Book Briefs: May 2012
Daniel R. Hyde, Jesus Loves the Little Children: Why We Baptize Children (Reformed Fellowship, 2012). This is an intelligent, gracious, and careful explanation for why Christians ought to have their children baptized. Whether you are convinced of infant baptism, unconvinced, or somewhere in between, this readable volume will help you understand the rationale for applying the sign of the covenant to our covenant children. This is a warm-hearted introduction to the Reformed understanding of baptism. I will recommend it gladly and often.
Understanding Scripture, Edited by Wayne Grudem, C. John Collins, and Thomas R. Schreiner (Crossway, 2012). A nice volume with essays on hemeneutics, canon, archaeology, and textual criticism. There are also several chapters on reading the Bible (theologically, as literature, in prayer, for personal application, for preaching) and how the Old Testament relates to the New. Contributors include Packer, Piper, Powlison, Poythress, and a number of other excellent scholars/writers whose names don’t start with P. This book is a good fit for lay people and pastors looking for short introductions to the major topics surrounding the doctrine of Scripture.
Michael J. Kruger, Canon Revisited: Establishing the Origins and Authority of the New Testament Books (Crossway, 2012). This is a serious book of theology, philosophy, and history. It’s one of those books where some pages have more lines in the footnote than lines in the text. Kruger makes a rigorous argument for a “self-authenticating” canon, as opposed to one that is “historically determined” or “community determined.” In the second half of the book, Kruger addresses three main “defeaters” to his self-authenticating model: questioning the divine qualities of the canon, questioning the apostolic origins of the canon, and questioning the corporate reception of the canon. All in all, this is a terrific academic resource. I just gave a Sunday evening sermon/lecture on the canon and used this book extensively.
J.I. Packer, Fundamentalism and the Word of God (Eerdmans, 1958). I had never read this classic before and even though the context for the book is dated, the content definitely is not. You could easily still give this book to a student or skeptic and say, “This is what I believe about the Bible and what Christians ought to believe.” This is a vigorous, quotable, intelligent defense of an evangelical doctrine of Scripture. It was much needed then and is much needed now.
Douglas Wilson, Evangellyfish: A Novel (Canon Press, 2012). What can you say about Doug Wilson? The guy can flat out write. And if LOL wasn’t so cliche, I’d also say he’s laugh out loud funny. This book is a satire about Chad Lester, the sex-crazed pastor of a shallow (and also sex-crazed) megachurch called Camel Creek Community Church. The “hero” of the story is a stodgy Reformed Baptist minister John Mitchell whose life gets connected with Chad’s in increasingly complicated ways. Wilson tells a good story that draws you in and keeps you pressing forward to see what happens next. For my tastes, I thought the story was too thoroughly about sex. No lurid descriptions were given, but I’d still rather not read a whole book about the creative permutations of sexual deviancy, even if it is farcical. That complaint notwithstanding, I have to say, after finishing the book, I was surprised to find myself thinking, “You know what, that was really funny, but also strangely and realistically redemptive.” I give Wilson credit for doing what almost no other Christian dares to do, and almost no one does well, and that’s employ the genre of satire for the glory of God.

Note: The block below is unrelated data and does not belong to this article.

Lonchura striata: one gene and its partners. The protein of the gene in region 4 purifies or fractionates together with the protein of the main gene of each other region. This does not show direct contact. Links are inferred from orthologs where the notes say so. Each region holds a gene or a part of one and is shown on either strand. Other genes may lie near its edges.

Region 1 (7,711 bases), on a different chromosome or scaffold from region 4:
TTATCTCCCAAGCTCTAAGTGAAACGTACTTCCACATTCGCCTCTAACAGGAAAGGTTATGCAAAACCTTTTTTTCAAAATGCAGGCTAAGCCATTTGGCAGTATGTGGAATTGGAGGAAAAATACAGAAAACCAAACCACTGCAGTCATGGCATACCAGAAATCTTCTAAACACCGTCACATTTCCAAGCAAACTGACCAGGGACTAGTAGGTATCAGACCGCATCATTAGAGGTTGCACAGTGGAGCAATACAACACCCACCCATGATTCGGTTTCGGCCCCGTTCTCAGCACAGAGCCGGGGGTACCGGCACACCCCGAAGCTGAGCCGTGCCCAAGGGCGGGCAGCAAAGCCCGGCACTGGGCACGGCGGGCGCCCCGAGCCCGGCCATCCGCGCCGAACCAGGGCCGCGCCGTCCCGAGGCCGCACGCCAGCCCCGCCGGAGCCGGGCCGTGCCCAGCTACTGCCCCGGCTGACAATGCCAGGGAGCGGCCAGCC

The Meaning of Marriage: Family, State, Market & Morals, edited by Robert P. George and Jean Bethke Elshtain (Spence Publishing, 2006). With the events of the past couple weeks, I pulled this off the shelf to reread and read more carefully. Anyone looking for a careful, scholarly defense of traditional marriage-from several different angles-will be helped by this excellent collection of essay. Particularly good were the chapters by Don Browning and Elizabeth Marquardt, Seana Surgue, and Maggie Gallagher on (respectively) “Liberal Cautions on Same-Sex Marriage,” “Soft Despotism and Same Sex Marriage,” and “(How) Does Marriage Protect Child Well-Being?” In addition to understanding biblical teaching, evangelicals would do well to think more carefully about the legal, political, historical, and sociological realities that support, and commend, a traditional understanding of marriage.